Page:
To Weber, charisma was a revolutionary force, one of the most important revolutionary forces in the social world. Whereas traditional authority clearly is inherently conservative, the rise of a charismatic leader may well pose a threat to that system (as well as to a rational-legal system) and lead to a dramatic change in that system. What distinguishes charisma as a revolutionary force is that it leads to changes in the minds of actors; it causes a “subjective or internal reorientation.”

Weber focused on changes in the structure of authority, that is, the rise of charismatic authority. When such a new authority structure emerges, it is likely to change people’s thoughts and actions dramatically.

The other major revolutionary force in Weber’s theoretical system, and the one with which he was much more concerned, is (formal) rationality. Whereas charisma is an internal revolutionary force that changes the minds of actors, Weber saw (formal) rationality as an external revolutionary force changing the structures of society first and then ultimately the thoughts and actions of individuals.


Weber’s interest in the organization behind the charismatic leader and the staff that inhabits it led him to the question of what happens to charismatic authority when the leader dies. After all, a charismatic system is inherently fragile; it would seem to be able to survive only as long as the charismatic leader lives. But is it possible for such an organization to live after the leader dies?

The answer to this question is of the greatest consequence to the staff members of the charismatic leader, for they are likely to live on after the leader dies. Thus the challenge for the staff is to create a situation in which charisma in some adulterated form persists even after the leader’s death.

It is a difficult struggle because, for Weber, charisma is by its nature unstable; it exists in its pure form only as long as the charismatic leader lives. In order to cope with the departure of the charismatic leader, the staff (as well as the followers) may adopt a variety of strategies to create a more lasting organization.

  • The staff may search out a new charismatic leader, but even if the search is the new leader is unlikely to have the same aura as his or her predecessor.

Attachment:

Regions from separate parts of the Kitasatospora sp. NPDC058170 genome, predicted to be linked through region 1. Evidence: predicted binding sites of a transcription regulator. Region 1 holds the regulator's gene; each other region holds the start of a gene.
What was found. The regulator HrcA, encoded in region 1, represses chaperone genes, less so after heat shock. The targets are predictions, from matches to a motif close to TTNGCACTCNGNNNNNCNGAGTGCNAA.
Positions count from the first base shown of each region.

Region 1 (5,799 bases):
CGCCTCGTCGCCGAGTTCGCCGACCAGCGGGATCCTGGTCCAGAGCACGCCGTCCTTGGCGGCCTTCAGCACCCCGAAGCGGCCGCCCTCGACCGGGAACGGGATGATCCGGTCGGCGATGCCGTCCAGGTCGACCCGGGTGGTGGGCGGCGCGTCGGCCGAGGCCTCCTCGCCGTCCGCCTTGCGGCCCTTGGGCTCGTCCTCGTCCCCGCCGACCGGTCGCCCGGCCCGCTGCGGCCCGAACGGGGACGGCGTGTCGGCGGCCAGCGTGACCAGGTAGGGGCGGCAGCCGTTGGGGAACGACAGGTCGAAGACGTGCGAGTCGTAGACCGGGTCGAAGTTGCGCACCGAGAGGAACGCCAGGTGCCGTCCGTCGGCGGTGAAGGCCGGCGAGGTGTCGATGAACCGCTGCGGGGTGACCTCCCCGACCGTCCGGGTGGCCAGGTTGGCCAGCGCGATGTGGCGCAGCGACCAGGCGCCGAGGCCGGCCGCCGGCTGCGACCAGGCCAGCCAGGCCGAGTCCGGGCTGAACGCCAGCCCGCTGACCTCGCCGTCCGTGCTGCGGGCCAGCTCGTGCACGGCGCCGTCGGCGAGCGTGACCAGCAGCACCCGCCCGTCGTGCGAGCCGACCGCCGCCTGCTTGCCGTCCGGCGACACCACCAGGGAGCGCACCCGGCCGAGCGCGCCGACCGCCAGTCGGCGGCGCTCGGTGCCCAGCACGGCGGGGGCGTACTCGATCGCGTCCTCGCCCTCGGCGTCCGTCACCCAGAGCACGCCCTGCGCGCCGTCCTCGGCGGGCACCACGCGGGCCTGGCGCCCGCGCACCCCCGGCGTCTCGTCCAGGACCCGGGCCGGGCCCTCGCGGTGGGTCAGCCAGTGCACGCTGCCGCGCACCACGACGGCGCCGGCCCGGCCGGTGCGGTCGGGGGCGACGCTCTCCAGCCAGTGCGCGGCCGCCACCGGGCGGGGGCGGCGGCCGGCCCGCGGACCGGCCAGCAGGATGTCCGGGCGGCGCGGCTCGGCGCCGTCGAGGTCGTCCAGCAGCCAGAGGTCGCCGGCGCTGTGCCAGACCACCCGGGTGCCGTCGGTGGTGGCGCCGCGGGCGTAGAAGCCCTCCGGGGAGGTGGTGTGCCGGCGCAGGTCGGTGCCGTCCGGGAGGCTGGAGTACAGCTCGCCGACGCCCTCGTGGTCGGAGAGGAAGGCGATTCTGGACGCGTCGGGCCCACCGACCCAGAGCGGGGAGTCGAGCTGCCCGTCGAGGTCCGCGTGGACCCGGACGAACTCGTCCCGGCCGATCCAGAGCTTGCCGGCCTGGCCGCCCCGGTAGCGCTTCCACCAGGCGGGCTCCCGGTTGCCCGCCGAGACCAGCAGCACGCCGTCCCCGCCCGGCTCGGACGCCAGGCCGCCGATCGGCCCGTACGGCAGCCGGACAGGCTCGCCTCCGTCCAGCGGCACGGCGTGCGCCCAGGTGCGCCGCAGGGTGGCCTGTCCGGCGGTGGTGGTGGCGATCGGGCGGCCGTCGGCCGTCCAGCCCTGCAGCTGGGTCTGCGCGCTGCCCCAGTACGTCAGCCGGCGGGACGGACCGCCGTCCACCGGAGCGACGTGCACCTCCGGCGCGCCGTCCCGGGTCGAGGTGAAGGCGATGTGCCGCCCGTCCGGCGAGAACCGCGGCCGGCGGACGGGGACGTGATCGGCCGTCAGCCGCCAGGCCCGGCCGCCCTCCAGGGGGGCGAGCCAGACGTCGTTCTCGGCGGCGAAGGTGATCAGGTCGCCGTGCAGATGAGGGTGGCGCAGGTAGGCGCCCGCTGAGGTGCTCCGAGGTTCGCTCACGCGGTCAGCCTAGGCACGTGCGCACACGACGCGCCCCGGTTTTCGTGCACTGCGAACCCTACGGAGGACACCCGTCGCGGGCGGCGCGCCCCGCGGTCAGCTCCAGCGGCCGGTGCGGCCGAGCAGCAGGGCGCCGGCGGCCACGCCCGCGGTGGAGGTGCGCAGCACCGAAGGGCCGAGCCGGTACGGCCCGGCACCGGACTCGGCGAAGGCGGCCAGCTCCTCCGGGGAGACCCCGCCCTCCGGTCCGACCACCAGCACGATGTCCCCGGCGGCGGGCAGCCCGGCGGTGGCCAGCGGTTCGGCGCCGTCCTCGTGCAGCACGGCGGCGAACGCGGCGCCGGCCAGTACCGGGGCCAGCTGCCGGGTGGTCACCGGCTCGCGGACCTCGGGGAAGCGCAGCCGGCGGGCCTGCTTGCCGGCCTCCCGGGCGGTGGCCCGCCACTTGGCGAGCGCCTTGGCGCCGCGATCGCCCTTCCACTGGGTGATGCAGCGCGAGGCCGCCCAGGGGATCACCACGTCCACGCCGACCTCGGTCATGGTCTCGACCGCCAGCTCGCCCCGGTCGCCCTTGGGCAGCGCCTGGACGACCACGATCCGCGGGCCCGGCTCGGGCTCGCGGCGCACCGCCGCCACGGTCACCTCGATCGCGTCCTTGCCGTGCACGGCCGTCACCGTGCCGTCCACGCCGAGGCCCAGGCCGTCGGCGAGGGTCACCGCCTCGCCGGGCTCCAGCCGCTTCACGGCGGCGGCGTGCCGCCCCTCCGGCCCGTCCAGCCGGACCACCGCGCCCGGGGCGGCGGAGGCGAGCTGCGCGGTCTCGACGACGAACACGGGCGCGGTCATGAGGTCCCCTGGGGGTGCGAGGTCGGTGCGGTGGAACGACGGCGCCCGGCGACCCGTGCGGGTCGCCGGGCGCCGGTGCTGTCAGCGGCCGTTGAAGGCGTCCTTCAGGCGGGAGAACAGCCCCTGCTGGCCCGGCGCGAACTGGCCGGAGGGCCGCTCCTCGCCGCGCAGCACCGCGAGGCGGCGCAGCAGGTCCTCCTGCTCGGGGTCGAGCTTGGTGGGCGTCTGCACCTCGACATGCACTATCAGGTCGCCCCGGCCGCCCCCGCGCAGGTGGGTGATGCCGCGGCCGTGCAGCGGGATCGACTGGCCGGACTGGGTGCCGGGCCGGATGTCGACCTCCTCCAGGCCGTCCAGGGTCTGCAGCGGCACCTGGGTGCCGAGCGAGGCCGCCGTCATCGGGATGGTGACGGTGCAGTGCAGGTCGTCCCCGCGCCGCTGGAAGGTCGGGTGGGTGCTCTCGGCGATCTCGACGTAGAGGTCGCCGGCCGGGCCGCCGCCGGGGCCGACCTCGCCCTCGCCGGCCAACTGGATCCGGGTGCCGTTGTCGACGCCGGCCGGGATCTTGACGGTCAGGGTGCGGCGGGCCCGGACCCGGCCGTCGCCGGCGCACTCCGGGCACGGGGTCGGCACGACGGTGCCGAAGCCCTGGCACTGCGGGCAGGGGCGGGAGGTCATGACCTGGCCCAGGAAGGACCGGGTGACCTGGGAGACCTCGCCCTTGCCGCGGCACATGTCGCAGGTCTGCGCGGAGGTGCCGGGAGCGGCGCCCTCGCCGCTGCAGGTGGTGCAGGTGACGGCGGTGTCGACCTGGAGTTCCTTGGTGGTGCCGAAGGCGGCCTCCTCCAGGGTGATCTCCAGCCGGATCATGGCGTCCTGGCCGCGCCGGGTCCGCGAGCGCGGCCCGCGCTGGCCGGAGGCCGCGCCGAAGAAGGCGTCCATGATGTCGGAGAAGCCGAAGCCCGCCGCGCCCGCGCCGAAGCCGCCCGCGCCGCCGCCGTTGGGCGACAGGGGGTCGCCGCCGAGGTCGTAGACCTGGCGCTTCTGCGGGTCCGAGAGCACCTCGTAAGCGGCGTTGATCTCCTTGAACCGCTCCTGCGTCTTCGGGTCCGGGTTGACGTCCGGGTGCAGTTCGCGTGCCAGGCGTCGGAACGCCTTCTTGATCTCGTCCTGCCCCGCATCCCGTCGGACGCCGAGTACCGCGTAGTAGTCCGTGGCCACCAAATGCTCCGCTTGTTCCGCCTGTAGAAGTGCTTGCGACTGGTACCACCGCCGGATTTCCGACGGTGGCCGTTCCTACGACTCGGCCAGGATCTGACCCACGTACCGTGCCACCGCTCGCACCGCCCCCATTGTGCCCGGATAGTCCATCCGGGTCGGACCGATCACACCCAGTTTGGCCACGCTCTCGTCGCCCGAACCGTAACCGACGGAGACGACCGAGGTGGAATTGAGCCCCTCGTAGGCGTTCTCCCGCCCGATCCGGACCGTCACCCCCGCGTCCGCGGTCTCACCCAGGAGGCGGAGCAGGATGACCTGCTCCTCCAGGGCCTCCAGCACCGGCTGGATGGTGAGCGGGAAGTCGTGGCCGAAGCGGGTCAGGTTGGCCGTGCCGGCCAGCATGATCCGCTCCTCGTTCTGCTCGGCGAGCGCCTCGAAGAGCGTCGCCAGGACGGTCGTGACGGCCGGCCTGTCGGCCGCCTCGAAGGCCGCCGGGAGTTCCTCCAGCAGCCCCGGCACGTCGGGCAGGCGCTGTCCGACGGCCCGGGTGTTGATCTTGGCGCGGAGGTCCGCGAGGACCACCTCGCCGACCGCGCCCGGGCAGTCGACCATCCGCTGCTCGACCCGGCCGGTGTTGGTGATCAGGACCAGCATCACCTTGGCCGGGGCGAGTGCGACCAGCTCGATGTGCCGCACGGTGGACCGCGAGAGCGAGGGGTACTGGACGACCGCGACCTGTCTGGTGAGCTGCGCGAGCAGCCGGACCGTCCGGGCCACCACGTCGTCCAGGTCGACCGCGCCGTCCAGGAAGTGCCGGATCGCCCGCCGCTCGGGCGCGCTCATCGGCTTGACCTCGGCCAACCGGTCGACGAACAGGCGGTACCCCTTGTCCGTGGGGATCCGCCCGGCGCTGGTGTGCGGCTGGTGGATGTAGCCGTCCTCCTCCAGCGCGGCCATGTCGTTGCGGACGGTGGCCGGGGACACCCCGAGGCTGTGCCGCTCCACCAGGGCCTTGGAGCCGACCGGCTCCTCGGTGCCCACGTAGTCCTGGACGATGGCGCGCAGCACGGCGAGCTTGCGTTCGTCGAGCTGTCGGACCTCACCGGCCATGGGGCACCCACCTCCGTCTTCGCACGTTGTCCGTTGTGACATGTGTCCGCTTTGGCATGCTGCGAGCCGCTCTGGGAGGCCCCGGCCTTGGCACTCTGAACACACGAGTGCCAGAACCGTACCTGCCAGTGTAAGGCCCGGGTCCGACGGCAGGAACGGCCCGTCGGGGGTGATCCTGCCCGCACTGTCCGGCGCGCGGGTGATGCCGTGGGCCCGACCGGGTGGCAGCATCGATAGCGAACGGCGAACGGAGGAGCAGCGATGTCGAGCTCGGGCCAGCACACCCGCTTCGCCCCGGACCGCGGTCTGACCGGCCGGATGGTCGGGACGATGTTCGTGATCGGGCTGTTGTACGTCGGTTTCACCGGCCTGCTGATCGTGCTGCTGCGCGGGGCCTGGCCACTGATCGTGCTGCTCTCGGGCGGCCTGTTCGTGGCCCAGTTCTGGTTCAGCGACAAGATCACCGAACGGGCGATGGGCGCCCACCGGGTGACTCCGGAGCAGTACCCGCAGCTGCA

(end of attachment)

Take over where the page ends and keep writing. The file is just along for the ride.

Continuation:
• A set of rules also may be developed that allows the group to identify future charismatic leaders.

But such rules rapidly become tradition, and what was charismatic leadership is on the way toward becoming traditional authority. In any case, the nature of leadership is radically changed as the purely personal character of charisma is eliminated i.e. routinization of charisma has started taking place.

  • Still another technique is to allow the charismatic leader to designate his or her successor and thereby to transfer charisma symbolically to the next in line.
  • Another strategy is having the staff designate a successor and having its choice accepted by the larger community. The staff could also create ritual tests, with the new charismatic leader being the one who successfully undergoes the tests.

However, all these efforts are doomed to failure. In the long run, charisma cannot be routinized and still be charisma; it must be transformed into either traditional or rational-legal authority.

If successful, charisma almost immediately moves in the direction of routinization. But once routinized, charisma is en-route to becoming either traditional or rational-legal authority. Once it achieves one of those states, the stage is set for the cycle to begin all over again.

However, despite a general adherence to a cyclical theory, Weber believed that a basic change has occurred in the modern world and that we are more and more likely to see charisma routinized in the direction of rational-legal authority. Furthermore, he saw rational systems of authority as stronger and as increasingly impervious to charismatic movements. The modern, rationalized world may well mean the death of charisma as a significant revolutionary force. Weber contended that rationality—not charisma—is the most irresistible and important revolutionary force in the modern world.